You need to be prepared for growth before it actually happens. Here's how to know if it's on the way.
Striving for growth is a natural state of being for most entrepreneurs. More revenue, more profit, more customers… It all sounds good, right?
If only. When I talk about my company’s growth, I can tell right away if I’m speaking with an experienced entrepreneur or a newbie. The newbie is all excited about the fact that I get to add staff. The experienced entrepreneur looks a little worried and asks, “How’s your cash flow?”
One of the challenges of growth is that it’s not only revenue that increases. Expenses do, too. And they often grow before the top line does. Emotionally, it can be a roller coaster, as we try to stretch our cash so we can take on new opportunities that may take a while to pay off.
For most companies, growth is not smooth. Instead, they go through a series of events, each of which forces them to expand in a slightly different way. You’ve got to plan for these events before they actually happen.
An experienced entrepreneur will be able to recognize these events, which is just one of the many reasons you want one as an advisor. Here are some of the signposts he or she will help you spot:
Customer validation of product or process
Has a major customer validated your product or process? In my industry, customers often work with a first prototype to make sure the specifications and features are all appropriate. That prototype gets tweaked according to customer feedback.
Once the customer decides they like your product, the demands on the business go well past engineering. You’ll probably need new infrastructure to meet the customer’s demand, more capital and cash flow to produce the product, and a higher level of service to meet the customer’s expectations.
It is common for early customers to be fairly local. But what about your next customers? What if there are opportunities outside your region or even country? We still need face-to-face interaction, especially when building trust in new relationships. Videoconferencing only goes so far, especially if the purchase of your product or service seems risky to the buyer. You’re going to need to budget for the time and the money to travel, driving your expenses up.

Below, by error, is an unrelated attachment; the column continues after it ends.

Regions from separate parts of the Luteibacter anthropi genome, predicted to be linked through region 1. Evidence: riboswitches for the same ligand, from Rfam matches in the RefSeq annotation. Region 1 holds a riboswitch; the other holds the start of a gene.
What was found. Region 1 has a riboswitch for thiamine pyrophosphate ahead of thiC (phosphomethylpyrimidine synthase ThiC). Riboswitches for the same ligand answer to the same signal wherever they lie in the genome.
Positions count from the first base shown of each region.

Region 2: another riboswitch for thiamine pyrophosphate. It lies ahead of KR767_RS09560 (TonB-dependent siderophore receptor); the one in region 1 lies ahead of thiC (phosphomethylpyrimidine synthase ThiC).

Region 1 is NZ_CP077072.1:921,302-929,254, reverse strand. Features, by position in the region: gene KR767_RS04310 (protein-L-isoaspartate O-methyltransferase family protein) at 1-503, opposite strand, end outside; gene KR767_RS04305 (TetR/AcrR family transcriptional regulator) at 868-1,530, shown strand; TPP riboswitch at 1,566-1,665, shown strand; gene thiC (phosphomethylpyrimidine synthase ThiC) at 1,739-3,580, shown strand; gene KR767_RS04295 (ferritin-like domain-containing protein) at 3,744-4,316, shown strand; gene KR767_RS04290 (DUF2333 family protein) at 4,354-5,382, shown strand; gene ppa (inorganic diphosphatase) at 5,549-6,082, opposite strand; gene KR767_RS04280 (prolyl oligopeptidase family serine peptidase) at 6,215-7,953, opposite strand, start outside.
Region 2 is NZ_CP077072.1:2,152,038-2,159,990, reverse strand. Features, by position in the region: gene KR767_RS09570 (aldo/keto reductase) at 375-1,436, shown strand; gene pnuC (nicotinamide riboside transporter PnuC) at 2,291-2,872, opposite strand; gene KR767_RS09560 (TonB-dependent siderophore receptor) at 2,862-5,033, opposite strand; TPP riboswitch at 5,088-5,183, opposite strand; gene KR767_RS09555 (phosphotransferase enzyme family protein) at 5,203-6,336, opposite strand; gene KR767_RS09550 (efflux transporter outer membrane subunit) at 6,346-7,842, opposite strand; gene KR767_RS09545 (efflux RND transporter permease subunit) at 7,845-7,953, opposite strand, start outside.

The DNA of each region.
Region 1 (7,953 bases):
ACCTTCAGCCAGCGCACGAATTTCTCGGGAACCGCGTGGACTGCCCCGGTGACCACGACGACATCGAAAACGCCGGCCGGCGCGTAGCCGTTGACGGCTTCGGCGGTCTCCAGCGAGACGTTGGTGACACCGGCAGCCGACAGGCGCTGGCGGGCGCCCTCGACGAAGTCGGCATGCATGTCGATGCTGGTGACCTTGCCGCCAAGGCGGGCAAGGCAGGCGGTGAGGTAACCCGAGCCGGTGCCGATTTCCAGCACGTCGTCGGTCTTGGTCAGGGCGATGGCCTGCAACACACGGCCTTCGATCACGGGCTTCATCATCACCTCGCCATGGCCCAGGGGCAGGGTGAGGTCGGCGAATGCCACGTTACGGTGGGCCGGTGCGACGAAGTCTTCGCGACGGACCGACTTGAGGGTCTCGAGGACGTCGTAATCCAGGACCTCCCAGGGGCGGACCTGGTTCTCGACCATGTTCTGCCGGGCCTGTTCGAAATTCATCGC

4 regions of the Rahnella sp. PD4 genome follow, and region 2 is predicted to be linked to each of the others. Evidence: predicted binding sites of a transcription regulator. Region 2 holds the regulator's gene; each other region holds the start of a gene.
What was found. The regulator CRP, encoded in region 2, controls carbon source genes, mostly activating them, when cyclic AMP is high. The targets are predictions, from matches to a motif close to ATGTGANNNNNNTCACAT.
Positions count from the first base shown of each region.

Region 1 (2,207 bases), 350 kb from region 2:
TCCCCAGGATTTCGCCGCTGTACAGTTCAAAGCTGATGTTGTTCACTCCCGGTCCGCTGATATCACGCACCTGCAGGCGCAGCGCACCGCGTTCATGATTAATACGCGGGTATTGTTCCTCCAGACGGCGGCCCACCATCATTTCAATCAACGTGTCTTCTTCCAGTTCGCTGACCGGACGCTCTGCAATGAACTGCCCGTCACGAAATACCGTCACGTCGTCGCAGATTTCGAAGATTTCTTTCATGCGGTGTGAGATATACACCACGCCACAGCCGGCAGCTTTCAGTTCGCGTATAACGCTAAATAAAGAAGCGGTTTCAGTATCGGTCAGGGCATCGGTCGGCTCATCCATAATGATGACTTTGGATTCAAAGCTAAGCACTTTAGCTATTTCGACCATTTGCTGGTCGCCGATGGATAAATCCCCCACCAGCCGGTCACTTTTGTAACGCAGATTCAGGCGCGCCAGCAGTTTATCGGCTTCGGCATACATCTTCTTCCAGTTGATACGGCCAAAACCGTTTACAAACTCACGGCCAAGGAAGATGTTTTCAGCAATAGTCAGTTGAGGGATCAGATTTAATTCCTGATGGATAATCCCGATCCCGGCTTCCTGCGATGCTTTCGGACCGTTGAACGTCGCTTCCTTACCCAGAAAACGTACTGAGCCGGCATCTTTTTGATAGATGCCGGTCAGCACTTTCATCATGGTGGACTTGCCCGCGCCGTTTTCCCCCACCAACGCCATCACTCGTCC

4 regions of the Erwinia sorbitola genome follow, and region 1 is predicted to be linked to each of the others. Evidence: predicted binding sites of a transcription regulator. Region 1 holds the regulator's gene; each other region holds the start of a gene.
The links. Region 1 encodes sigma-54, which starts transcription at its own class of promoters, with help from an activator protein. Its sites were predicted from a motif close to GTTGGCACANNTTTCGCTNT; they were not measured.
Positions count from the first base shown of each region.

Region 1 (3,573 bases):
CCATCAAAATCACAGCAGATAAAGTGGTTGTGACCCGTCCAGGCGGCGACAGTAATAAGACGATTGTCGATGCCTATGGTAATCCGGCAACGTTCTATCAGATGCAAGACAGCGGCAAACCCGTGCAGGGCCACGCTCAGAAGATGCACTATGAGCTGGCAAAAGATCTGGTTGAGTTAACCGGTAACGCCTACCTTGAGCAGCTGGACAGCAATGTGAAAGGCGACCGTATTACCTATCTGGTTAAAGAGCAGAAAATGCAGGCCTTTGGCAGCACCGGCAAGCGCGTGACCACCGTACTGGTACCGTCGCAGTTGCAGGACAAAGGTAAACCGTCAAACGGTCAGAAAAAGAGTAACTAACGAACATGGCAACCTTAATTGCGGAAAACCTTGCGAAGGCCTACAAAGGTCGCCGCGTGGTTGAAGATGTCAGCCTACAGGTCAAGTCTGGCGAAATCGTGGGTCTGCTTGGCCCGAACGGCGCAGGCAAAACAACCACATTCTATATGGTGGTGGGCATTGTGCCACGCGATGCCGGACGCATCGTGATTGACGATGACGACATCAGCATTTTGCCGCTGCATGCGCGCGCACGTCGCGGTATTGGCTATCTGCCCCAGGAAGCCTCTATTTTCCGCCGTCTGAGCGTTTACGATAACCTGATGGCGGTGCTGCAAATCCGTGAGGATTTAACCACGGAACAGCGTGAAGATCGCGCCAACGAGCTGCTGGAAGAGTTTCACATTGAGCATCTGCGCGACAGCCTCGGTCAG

Do you or your team have the skills to execute on all the opportunities in your pipeline? Or will you need to find new people in order to grow? You want to be scouting for talent before you need it, because it takes time to find the right people. Paying them will also drive up expenses, so you need to balance the opportunity to hire with real customer commitments. Prepare for heartburn when you don’t quite have the customer commitment, but you don’t want to lose a good candidate.
As a company grows, it may need more physical space. In addition to rent, you’ll have to contend with utilities, furniture, and IT costs, not to mention the loss in productivity when moving into a new space. Ideally, your company would move during a quiet period before things heat up, but sometimes the stars don’t align that way.
These signposts vary by the type of business you are in, whether it is cyclical in nature, and the nature of the customers you serve. However, all growing businesses go through stages, and these stages all entail new types of expenses. The best way to recognize a growth spurt is to track leading monthly indicators for your business and watch the trends. Then, listen to your gut.
Technology expert. Global entrepreneur. Mentor. LAURA SMOLIAR, with over 15 years professional experience and a Ph.D. in physical chemistry, specializes in the commercialization of technology. @@lsmoliar